And now that the Canadians have vanished into thin air, most probably with all precious data, what next?
And if eventually we track them down – which someone must do – how can we verify their findings and claims?
It is all muddled.
Due diligence is such a dirty call in Zimbabwe.
Foolish sons of the wise
It is rather baffling that Zimbabwe can afford to lose lots of money to people from beyond the oceans to come and tell them about what our ancestors bequeathed us.
It is worse if one considers that throughout history, and documented as early as the 12th century, the autochthonous people of this land were involved in mining – successful mining.
The colonial settlers and other adventurists and prospectors before them were led to gold mines by locals, the same way Livingstone was led to his “discovery” of the Victoria Falls.
A few historical texts to back this up.
David Beach notes that by the 12th century, reef mining was in progress, and it continued up to the 19th century with gold being “the most important single export from the Plateau”.
There was also copper mining, whose achievement Beach says “was remarkable” and states that “all possible advances in mining technology were made relatively early in the Shona period”.
Estimates for gold before 1500 are at one and half million ounces a year while it was later to decline to 53 125 to 25 571 ounces a year for the16th and 17th centuries.
In “Indigenous Gold Mining in Southern Africa: A Review”, contained in the Goodwin Series, Vol. 8, African Naissance: The Limpopo Valley 1000 Years Ago (Dec, 2000), Duncan Miller; Nirdev Desai; Julia Lee-Thorp tell us of the productive past of Zimbabwe.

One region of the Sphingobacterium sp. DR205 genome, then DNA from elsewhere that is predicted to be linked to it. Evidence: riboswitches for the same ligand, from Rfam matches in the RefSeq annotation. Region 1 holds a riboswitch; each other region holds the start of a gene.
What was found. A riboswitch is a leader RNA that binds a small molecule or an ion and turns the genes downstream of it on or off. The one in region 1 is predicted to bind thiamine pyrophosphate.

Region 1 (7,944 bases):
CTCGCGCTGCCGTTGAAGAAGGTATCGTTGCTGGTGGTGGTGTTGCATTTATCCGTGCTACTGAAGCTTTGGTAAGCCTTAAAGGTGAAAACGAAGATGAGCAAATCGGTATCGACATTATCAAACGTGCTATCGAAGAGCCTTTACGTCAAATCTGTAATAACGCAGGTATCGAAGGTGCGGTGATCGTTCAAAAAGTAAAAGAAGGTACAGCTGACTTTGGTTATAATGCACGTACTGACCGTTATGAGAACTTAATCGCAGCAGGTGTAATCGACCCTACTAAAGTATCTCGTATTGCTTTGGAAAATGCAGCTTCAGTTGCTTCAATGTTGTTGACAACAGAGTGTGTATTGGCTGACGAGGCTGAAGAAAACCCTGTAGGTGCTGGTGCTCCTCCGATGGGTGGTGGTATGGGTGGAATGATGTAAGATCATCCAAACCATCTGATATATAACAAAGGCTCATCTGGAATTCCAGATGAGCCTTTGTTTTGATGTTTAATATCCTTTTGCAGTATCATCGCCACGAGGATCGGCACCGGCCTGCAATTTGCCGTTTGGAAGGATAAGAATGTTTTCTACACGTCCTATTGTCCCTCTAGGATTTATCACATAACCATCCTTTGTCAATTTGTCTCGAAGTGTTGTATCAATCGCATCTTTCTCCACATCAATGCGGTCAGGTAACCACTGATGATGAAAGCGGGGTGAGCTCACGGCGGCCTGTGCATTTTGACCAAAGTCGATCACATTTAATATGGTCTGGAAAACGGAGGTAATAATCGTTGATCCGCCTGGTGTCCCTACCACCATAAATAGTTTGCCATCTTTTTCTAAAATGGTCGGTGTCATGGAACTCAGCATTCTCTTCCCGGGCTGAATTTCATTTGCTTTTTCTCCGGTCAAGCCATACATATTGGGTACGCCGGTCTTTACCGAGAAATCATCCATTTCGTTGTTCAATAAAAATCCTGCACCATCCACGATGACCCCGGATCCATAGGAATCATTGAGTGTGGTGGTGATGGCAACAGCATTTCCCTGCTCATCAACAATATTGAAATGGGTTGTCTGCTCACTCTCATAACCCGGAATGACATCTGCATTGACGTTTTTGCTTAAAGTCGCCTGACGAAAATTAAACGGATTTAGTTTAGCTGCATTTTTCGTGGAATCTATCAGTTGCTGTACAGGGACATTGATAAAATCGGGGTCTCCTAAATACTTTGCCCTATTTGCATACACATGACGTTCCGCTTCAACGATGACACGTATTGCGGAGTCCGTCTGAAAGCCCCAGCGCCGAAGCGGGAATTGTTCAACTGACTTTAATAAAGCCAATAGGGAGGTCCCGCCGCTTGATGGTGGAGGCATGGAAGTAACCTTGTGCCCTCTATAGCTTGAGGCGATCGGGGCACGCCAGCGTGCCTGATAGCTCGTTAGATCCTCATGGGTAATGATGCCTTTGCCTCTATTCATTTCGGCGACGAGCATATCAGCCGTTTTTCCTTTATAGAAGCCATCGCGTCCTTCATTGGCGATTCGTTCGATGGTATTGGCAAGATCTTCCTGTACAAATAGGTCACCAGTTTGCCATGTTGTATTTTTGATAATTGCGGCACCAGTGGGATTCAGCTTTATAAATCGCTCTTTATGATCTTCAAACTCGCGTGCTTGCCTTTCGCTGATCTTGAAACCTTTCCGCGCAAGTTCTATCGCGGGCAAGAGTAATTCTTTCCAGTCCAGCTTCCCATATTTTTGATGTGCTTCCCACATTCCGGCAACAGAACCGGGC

They note that the gold mining was recorded in the mid-12th century AD and that high quality gold and iron were traded with Indians at Sofala.
Interestingly, they point out “(d)uring the gold rush years of the late 19th and early 20th centuries, colonial gold prospectors in Southern Africa soon found that they had been preceded in their discoveries”.
“Evidence for earlier, but largely forgotten, gold mining was evident especially in Zimbabwe. Despite memories of gold mining among some of the local people (Wallis 1946), a widespread belief in the great antiquity of these earlier gold mines developed, and they came to be called ‘ancient workings’ because of their assumed association with the local stone ruins, then commonly believed to be of biblical age.”
Yes, Biblical Age!
Zimbabwe is said to have been the site of the mythical King Solomon’s Mines.
History accounts that in 1514, Antonio Fernandes made two extraordinary journeys from Sofala to the gold mining regions, covering most of what is now Zimbabwe and he saw alluvial gold nuggets and gold dust being extracted.
The medium of exchange between locals and Muslim traders at trading fairs was gold.
It is said that his subsequent expeditions recorded more details of the location of gold mines and the mining methods, the positive reports of which “fuelled the Portuguese mission to wrest the lucrative gold trade from the Muslim and Indian traders”.
Then there is a particularly important point that Miller et al make.
They say: “Active prospecting for gold followed after Zimbabwe became a British colony in 1890. Claims were pegged on the old mines that were considered to be good prospects. A few reports found their way into the British-South Africa Company files, and thereafter into the Southern Rhodesian Geological Survey archives.”
You could bet that some of the reports are what is said to be files that “found their way into BSAC files” constitute the data we are crying for.
The overarching point though is that the autochthonous natives laid a foundation for mining, which was taken advantage of, by some people from yonder.
We are too foolish to tap into our own historical knowledge and we whine about enterprising foreigners.
This post was originally published on this site